The Mudcat Café TM
Thread #17293   Message #1229141
Posted By: Joe Offer
19-Jul-04 - 02:46 PM
Thread Name: Origins: They Don't Write 'Em Like That Anymore
Subject: DT Corr: THEY DON'T WRITE 'EM LIKE THAT ANYMORE
Pete Betts posted a message in another thread (click) that gave the words to this song as he wrote them. Here's his message, with some corrections on format:

Thread #71681   Message #1229119
Posted By: GUEST
19-Jul-04 - 02:18 PM
Thread Name: How to Correct Songs in Mudcat Database
Subject: RE: How to Correct Songs in Mudcat Database

Prize Pedant - please change your handle to Prize Prick, and , Smiler demonstrating an equal level of stupidity in inferring in his / her remark that I lacked a modicum of intelligence.
Such arrogance is truly embarrassing
In the absent of lateral thinking - let me point out that my guest / nickname is derived from my actual Surname and there is no gender connection - I am a male of the species.
Thanks Joe for some intelligent directions.
Right, after that bout of unpleasantness - aroused by unhelpful people, let me explain: -

1. The point is, if I had been looking for the words for this song and I wanted the definitive version, I would have looked in the Database and found some thing which is vastly different from the one I wrote which is the (fairly) widely-sang and known version.
2. I didn't put the song into the Database, I don't know how – I think someone who recorded it may have done.
3. The data base credits the Song to me by Surname only – and assumes – I might be from "The States".
4. I am English – the version posted in the Database has had made many changes to the song to suit his Scottish tongue.
5. There is a thread in Mudcat regarding this Song.
6. The data base version also has something which looks like @music which worries me that someone may be claiming copyright – but it's a song I've shared with many e.g.
Tony Capstick ( x 2 LPs)
Vin Garbutt
Gary and Vera Aspey
Marie Little
Myself and various other good hearted minstrels and is sung in many English speaking gatherings – Folk Clubs and Festivals, in Britain and throughout the world.

In the Thread http://www.mudcat.org/Detail.CFM? Messages__Message_ID=788770
McGrath of Hounslow (amongst others) earns my eternal gratitude for attempting to right a wrong. I tried to attach a file with the correct version, but the preview suggests it hasn't worked so I give you the full song below. I hope you will appreciate the difference in the spirit and content of the words, compared to that in the Database and I hope you will realise why I wish to know, as the Thread says "How to Correct Songs in Mudcat Database"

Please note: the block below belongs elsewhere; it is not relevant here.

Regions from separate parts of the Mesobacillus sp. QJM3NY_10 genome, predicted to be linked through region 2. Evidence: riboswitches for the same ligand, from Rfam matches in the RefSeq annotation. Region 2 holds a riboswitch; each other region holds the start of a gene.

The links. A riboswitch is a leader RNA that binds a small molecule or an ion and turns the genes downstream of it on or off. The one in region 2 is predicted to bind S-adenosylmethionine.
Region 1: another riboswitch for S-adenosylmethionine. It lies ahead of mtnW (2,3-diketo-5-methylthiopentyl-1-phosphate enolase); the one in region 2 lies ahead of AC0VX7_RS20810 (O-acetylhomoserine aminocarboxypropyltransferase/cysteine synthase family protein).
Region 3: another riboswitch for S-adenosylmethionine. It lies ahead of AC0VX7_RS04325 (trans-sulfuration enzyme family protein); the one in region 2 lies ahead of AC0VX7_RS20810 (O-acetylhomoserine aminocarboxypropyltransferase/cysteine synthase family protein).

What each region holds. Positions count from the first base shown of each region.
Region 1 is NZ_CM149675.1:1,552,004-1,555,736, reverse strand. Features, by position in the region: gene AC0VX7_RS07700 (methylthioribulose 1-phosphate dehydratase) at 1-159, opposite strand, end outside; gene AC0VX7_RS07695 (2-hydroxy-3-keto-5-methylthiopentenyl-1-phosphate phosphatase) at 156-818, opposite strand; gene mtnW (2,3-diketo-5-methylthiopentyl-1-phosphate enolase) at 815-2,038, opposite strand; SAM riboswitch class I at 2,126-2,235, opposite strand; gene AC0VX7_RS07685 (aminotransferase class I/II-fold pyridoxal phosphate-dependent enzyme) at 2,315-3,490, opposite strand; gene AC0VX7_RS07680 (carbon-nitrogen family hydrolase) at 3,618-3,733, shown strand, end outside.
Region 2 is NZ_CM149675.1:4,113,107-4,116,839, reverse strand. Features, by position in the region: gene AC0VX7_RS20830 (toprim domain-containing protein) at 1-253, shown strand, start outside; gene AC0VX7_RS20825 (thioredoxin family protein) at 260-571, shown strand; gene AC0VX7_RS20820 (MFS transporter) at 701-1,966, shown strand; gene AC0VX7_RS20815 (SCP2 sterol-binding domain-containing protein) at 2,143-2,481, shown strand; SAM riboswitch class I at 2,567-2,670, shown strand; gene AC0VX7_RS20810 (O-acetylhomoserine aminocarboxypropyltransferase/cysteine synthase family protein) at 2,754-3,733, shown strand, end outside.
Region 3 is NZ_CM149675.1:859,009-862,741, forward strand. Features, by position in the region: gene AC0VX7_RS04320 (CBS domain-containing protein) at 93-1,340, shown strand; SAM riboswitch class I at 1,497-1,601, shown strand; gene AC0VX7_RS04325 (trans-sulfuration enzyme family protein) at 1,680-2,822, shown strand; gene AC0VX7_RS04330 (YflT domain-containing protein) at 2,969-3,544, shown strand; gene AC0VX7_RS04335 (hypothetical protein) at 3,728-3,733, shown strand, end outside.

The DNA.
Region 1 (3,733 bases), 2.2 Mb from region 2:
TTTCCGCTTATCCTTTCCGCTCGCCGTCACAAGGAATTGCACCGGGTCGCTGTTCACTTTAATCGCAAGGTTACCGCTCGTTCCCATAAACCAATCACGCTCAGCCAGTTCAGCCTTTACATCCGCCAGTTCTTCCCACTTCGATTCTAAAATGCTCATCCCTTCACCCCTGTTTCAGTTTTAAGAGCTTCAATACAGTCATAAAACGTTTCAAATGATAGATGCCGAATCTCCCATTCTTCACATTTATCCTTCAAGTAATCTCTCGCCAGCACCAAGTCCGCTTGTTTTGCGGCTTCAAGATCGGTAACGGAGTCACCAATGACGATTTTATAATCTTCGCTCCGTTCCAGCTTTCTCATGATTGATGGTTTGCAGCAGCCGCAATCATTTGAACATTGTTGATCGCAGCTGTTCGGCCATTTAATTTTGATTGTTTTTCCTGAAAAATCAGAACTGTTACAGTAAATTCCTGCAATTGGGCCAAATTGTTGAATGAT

THEY DON'T WRITE 'EM LIKE THAT ANYMORE
('EE HOW WE COULD SING)
(words and music by Pete Betts)

Dad's drunk again and he's brought lots of men,
And their wives, home from the club,
There's a shortage of beer but you need have no fear ,
Bert's gone round the back door of the pub,
Someone's playing the piana as if using a sledge hammer,
Crucifying "There Goes My Heart",
Then a burst through the door – it's Bert and what’s-more,
He's got the beer, so we're ready to start.

Chorus
'Ee how we could sing, what fun those nights would bring,
Singing for hours on end,
Once we'd found a key - oh! What harmony!
Those boozy voices could lend,
"Heart-of-my-Heart" just for a start,
Or "Walking My Baby Back Home".
When it comes to an end, it's -let's sing it again!,
They don't write 'em like that anymore

Our mam's in the kitchen trying to knock-up a snack,
From the chicken we had this afternoon,
Jack sez "where's the toilet" dad sez "down the back"
By the looks, not a minute too soon!
A laugh goes round the whole house, Jack fell in the coal-house,
Man! He's as drunk as a newt,
But with his face covered black, - he's not taken aback,
He sings "Mammy", and the rest follow suit.

Half past one in the morning, our dad's started yawning,
He's got to be working at six,
A bored audience is watching, while Kenny is botching,
And messing - up easy card tricks,
Still it's time to go now, and dad's got somehow,
To get them all to go home,
And when you're all full of beer, the last thing you'd want to hear,
Is, a tune on his paper and comb!